Story Thus Far: Its easy to forget that Cavalcante is a former Strikeforce light heavyweight champion as he failed to defend it once and has fought sparingly in that time with just four fights in the three years since he lost it, including a no contest. No one expects a title run out of him now, but it may not be completely far fetched considering there is little depth in the division. Hell, Dan Henderson was being talked about for the title just last month (though no one really believed it)!

Bader is similar to Cavalcante in the sense that many saw him as a potential title contender... difference is Bader never achieved that feat (even if it wasn't in the UFC) and no one can look at him in that light now. Being the only one to lose to Tito Ortiz over the last 5 years of his UFC career will do that. Bader is capable of beating the hierarchy of the division (he does own victories over Lil Nog and Rampage Jackson), he just hasn't consistently put it all together.

Fighting Style: Cavalcante owns a black belt in BJJ, but rarely if ever puts those abilities to good use... at least offensively. His guard is dangerous and often make his opponents think twice about jumping into it. He would much rather put his opponents to sleep though and has done so many times with ten KO/TKO's. Muay Thai is his striking base and it is as dangerous as anyone this side of Jon Jones in the division. Don't discount his boxing though. He has good footwork and technique even though he can seemingly be out of control.

No one questions the power in Bader's hands. Its the fight IQ that has been questioned. Remember his bull rush of Lyoto Machida? Nonetheless, he has become a high-level wrestle-boxer that can put together solid combinations and use solid angles when his head is clear. An All-American at Arizona St. in wrestling, that still serves as his base and he has done a solid job of implementing chokes into his arsenal and showed he has been working on his BJJ passing the guard of noted BJJ practitioner Anthony Perosh with ease his last time out.

What to Expect: I expect a slugfest. Cavalcante doesn't know how to fight any other way and has never gone the distance. Bader can certainly fight a more measured pace, but he is prone to being dragged into knockdown, slug-it-out brawl himself. This could be a simple as who lands the first clean shot cause they won't hold anything back.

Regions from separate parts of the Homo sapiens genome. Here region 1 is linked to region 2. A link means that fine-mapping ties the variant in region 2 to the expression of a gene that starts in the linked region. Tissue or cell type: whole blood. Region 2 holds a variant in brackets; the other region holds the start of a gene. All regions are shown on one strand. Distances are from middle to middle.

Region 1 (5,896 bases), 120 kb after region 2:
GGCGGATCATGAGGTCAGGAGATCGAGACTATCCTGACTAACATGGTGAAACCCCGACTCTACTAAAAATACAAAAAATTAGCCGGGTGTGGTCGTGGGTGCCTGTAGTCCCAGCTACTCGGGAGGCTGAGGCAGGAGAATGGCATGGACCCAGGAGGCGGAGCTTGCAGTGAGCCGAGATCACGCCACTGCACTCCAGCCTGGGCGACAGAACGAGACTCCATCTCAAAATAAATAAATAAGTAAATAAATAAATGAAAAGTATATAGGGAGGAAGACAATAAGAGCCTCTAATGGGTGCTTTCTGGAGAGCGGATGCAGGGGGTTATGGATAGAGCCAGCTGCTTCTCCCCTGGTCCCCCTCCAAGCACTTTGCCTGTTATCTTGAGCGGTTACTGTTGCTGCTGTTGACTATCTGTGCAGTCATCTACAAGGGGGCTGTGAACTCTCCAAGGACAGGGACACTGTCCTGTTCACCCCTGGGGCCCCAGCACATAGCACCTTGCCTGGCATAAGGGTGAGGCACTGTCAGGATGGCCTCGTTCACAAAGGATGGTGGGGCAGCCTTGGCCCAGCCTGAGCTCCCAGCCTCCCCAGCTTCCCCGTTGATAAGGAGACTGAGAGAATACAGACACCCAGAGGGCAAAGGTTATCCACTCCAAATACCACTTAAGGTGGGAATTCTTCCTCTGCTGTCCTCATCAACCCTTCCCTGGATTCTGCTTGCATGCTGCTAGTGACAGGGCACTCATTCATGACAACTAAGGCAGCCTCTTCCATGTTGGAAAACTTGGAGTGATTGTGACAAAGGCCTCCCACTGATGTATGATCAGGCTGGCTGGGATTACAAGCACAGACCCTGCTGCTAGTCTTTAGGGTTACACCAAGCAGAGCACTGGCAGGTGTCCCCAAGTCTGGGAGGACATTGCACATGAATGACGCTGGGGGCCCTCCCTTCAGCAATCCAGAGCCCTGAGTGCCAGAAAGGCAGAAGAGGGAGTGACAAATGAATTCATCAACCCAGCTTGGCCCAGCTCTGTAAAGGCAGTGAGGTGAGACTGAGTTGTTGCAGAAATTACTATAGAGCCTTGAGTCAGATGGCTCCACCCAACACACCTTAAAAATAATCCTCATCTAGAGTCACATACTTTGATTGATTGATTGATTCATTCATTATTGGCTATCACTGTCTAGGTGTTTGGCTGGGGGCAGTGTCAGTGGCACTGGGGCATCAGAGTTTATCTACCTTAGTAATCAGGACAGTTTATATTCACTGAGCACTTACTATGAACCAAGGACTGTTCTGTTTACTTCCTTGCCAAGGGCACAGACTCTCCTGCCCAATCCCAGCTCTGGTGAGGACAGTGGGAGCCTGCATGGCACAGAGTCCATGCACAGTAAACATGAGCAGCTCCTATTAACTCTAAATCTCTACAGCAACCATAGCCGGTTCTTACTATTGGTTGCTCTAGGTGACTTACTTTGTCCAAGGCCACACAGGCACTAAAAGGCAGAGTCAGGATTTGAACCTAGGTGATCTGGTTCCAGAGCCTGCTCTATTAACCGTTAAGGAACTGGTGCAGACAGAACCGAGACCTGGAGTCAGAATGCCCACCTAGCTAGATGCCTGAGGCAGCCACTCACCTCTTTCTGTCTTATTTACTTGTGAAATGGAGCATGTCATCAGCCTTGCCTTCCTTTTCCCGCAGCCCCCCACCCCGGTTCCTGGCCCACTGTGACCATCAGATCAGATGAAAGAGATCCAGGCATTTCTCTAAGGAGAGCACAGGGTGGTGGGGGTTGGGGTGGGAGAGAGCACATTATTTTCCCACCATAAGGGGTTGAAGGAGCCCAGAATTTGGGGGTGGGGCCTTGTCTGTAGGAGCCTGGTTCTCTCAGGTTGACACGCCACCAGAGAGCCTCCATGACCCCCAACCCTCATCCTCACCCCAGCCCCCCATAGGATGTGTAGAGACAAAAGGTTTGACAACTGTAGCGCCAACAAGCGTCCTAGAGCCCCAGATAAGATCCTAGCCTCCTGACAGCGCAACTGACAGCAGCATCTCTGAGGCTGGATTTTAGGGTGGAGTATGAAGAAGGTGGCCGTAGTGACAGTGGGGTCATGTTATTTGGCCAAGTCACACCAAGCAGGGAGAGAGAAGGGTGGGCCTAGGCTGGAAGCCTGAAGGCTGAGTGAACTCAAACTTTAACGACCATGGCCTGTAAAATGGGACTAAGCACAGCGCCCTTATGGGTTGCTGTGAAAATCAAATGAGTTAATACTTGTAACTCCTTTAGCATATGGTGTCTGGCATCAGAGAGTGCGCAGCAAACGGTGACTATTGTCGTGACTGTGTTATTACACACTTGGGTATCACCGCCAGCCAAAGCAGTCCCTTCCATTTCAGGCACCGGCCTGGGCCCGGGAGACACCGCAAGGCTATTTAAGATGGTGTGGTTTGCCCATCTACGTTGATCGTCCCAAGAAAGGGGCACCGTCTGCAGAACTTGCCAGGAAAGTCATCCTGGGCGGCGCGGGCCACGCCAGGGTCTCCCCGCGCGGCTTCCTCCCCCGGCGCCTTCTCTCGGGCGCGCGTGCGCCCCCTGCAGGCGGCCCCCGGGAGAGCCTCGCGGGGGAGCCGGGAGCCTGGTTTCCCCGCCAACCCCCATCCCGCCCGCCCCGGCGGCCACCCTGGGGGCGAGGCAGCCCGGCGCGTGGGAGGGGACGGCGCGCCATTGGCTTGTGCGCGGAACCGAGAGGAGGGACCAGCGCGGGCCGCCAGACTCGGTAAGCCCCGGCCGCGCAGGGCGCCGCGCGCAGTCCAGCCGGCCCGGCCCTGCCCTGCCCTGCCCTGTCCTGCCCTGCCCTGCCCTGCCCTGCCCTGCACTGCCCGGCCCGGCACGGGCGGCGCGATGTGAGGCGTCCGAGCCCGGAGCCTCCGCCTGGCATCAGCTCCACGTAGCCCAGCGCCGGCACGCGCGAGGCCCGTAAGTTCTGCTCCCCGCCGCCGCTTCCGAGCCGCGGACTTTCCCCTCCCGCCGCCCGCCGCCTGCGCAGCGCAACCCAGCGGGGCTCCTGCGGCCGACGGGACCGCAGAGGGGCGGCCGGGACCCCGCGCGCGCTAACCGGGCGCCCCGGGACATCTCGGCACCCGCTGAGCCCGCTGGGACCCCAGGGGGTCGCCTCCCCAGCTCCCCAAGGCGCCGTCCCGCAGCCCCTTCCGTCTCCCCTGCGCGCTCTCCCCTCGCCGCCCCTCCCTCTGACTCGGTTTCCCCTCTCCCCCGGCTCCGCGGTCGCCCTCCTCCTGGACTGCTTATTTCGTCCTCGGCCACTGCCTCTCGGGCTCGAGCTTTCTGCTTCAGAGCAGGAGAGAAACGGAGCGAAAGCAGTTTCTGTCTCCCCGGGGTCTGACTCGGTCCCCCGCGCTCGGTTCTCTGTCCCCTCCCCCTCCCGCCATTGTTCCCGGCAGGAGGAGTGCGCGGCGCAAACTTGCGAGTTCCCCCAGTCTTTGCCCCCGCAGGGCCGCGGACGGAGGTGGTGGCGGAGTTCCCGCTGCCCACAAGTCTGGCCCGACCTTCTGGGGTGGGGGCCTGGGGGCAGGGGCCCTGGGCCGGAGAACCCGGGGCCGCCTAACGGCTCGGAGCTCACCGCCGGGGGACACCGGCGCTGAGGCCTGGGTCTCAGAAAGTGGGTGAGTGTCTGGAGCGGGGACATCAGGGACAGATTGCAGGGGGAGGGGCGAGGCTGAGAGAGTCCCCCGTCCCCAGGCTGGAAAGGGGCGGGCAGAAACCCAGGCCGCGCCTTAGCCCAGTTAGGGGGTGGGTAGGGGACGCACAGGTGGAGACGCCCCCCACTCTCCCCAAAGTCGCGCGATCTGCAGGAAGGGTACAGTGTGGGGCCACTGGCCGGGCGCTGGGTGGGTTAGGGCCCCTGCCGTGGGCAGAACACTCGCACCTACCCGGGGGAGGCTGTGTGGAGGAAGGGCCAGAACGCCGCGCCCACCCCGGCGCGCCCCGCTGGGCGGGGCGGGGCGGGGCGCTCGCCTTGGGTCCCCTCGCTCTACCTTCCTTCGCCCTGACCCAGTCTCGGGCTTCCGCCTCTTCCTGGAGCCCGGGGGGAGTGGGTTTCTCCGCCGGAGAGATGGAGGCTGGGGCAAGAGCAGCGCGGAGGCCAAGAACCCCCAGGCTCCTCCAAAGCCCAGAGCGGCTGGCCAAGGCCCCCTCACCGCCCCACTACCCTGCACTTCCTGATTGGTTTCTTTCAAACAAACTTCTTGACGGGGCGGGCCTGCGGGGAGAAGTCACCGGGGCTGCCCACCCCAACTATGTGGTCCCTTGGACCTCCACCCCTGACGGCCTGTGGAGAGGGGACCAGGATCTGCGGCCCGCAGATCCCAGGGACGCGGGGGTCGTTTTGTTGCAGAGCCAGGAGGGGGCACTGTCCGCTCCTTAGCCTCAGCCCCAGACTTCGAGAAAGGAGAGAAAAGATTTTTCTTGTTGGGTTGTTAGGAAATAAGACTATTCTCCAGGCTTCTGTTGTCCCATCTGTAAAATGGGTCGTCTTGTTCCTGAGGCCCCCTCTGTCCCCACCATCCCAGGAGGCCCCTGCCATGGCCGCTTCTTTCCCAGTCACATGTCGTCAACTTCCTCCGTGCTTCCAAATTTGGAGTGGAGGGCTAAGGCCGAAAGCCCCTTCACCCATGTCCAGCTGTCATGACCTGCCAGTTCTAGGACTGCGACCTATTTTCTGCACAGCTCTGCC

Cavalcante isn't a bad wrestler (he held his own with King Mo), but if this fight lasts beyond 2 minutes, Bader is going to shoot for a takedown at some point, likely when he feels himself coming up short on a striking exchange. Cavalcante will certainly stuff some of them, but he won't be able to stop them all, at least not from Bader. I admit I'm curious to see how Bader's top control would look against Cavalcante... it would reveal a fair amount about where both fighters are at.

Cavalcante has a horrible history of leaving himself wide open to eat shots. Often times his aggressiveness has made it difficult to land a clean shot on him, but if Bader turns into the aggressor ala Thiago Silva, he should have little trouble hitting him square. Bader himself has shown much better movement, but can make himself open at times too.

X-Factors: This will be Cavalcante's first fight in North America in two years. He has done so plenty before, but will he be adjusted to the travel and atmosphere? I don't anticipate a problem... but you never know.

Who Will Win: This one is very hard to predict. It really feels like it is going to depend upon who lands the first clean shot. Rather than take my word for it I would say your odds are better with the flip of a coin. Its what I'm doing. Bader by KO 1st Round

Andrei Arlovski (21-10, 1 NC) vs. #14 Brendan Schaub (10-3), Heavyweight

Story Thus Far: Nostalgia will likely attack many as Arlovski looked at one point and time like he would be a dominant force at heavyweight for many years to come when he obtained the UFC heavyweight title. That was back in 2006 though... a very long time ago. Arlovski can still put forth some good efforts, but no one expects him to ever compete for the title again much less win it at the age of 35. Still, its fun to see the UFC bring him back to the fold after 6 years away.

Three years ago Schaub picked up his fourth straight victory (which was over Mirko Cro Cop) and was seen as a top up-and-comer. Funny what two straight KO losses will do. He has since righted his ship with two straight wins using smarter tactics and appears to have matured. No one expects a title run from Schaub either, but an appearance in the top 10 doesn't sound ludicrous. In fact, it sounds downright realistic.

Fighting Style: Arlovski's best weapon has always been his hand speed as he can seemingly punch his opponent out of nowhere with powerful and technically sound combinations. His KO power is often overshadowed by his glass jaw as seven of his ten losses were from KO/TKO. Thus Arlovski trading punches often seems to be a risky endeavor, though his chin has held up recently, including some solid shots from Anthony Johnson. His base is in sambo, but he isn't the strongest wrestler. He is still capable of surprising with a quick submission and has an awesome sprawl.